doing steps in sequence
  • Allocate adequate time spent in reflective
    thought (analysis, synthesis, evaluation) in
    earlier stages of problem solving
  • Monitor your focus on one stage of the process at
    a time by controlling communications
  • Example Six Hats.Edward DeBono
  • Helps every participant monitor the type of
    communication by holding up a colored hat to
    indicate the type of communication
  • Only allow particular types of communication at
    particular stages of the problem solving process

21
Six Hats and Types of Communication
  • WHITE.. neutral information 
  • RED.. emotion / opinion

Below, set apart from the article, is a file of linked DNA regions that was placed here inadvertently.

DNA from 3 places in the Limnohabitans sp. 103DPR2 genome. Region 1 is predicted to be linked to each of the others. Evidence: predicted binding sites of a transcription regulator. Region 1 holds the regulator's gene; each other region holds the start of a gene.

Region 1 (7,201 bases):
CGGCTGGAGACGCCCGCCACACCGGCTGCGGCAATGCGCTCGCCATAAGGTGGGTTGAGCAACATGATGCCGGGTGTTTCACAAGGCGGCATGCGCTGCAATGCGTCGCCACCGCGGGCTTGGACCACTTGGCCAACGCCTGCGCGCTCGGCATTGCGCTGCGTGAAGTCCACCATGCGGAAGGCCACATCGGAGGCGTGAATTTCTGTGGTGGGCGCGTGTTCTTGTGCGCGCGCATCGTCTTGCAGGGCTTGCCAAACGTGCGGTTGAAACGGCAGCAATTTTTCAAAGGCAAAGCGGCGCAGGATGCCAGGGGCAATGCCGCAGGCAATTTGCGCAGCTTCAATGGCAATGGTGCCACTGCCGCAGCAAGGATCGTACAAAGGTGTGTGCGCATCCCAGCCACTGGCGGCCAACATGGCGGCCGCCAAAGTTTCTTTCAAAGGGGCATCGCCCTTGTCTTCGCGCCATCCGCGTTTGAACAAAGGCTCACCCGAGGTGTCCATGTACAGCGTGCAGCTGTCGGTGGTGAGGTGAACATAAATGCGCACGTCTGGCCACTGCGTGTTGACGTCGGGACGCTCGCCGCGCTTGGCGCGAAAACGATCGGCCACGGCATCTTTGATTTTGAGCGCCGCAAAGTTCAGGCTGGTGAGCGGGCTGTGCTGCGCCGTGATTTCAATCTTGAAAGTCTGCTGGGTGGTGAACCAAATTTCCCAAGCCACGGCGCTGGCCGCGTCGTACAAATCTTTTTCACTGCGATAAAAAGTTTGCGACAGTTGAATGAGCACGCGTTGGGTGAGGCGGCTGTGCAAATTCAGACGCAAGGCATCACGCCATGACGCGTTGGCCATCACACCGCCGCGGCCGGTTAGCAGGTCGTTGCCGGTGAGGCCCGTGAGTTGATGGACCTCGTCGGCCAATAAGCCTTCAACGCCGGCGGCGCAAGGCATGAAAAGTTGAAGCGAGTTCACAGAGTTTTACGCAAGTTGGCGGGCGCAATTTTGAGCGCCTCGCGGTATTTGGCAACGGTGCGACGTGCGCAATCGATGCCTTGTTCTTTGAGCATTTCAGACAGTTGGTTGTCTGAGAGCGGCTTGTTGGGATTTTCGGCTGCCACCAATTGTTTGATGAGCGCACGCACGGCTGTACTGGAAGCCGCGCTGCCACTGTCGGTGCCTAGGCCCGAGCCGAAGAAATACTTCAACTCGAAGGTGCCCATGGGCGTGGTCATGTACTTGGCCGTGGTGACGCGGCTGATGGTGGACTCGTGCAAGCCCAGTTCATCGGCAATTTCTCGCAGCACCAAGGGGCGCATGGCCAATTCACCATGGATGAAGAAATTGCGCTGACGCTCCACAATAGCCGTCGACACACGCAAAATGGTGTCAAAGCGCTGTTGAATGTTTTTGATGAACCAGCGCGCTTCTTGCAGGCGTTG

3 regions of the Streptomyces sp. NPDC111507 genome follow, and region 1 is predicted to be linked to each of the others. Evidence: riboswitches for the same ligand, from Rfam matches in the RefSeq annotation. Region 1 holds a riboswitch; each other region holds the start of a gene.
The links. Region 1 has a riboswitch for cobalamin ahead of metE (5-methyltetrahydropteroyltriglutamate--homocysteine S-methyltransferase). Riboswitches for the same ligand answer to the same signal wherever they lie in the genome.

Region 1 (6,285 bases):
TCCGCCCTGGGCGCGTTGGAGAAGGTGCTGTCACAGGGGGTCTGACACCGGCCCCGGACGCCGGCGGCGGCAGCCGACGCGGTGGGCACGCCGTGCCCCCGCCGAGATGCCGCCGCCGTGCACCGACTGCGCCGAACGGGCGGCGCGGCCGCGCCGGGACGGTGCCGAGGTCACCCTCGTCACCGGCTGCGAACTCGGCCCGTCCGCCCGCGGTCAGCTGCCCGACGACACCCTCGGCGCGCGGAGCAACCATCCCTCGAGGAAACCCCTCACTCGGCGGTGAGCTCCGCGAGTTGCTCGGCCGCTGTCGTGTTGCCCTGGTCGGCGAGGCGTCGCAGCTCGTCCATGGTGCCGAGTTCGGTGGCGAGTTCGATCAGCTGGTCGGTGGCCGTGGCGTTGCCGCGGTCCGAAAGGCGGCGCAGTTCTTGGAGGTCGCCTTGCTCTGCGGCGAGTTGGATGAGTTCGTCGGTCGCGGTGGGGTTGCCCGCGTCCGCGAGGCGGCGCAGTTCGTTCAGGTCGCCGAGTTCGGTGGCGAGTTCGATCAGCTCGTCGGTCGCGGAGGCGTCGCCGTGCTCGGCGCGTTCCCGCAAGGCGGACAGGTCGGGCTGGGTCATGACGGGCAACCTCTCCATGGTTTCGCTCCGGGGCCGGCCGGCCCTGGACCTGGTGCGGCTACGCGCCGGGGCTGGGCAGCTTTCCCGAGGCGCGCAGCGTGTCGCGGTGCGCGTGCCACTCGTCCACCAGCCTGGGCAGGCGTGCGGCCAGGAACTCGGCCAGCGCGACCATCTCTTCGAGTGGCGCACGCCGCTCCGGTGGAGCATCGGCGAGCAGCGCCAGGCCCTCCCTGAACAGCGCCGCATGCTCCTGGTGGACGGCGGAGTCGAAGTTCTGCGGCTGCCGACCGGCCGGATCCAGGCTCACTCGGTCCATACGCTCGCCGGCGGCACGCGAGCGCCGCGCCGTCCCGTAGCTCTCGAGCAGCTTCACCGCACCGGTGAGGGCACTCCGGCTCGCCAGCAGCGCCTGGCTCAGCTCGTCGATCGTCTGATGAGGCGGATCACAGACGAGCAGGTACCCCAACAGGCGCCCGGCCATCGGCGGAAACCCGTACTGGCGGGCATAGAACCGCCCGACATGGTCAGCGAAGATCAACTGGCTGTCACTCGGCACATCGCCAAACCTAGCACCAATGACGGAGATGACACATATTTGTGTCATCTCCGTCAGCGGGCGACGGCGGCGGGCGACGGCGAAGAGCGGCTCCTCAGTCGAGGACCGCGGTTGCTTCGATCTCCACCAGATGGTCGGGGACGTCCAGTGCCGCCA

• BLACK.. negative assessment 
  • YELLOW. positive assessment 
  • GREEN.. possibilities 
  • BLUE.. process focus

22
Problem Solving Principles of Communication
(Part 1)
  • Red emotions are fine to share at anytime as
    long as they are identified as emotions and not
    disguised as something else
  • Example You say.. This proposal is not
    feasible when in reality you mean.... I feel
    threatened by this proposal
  • Black / Yellow assessments must be based on
    information not emotion
  • Example You say.. This proposal takes too
    much time. What you need to share is facts by
    saying This proposal would require 60 hours of
    labor, twice what we have budgeted.

23
Problem Solving Principles of Communication
(Part 2)
  • Blue process checks should be performed whenever
    needed to
  • Keep type of communication appropriate
  • Focus on one stage of the problem solving process
    at a time
  • Example In the evaluation stage someone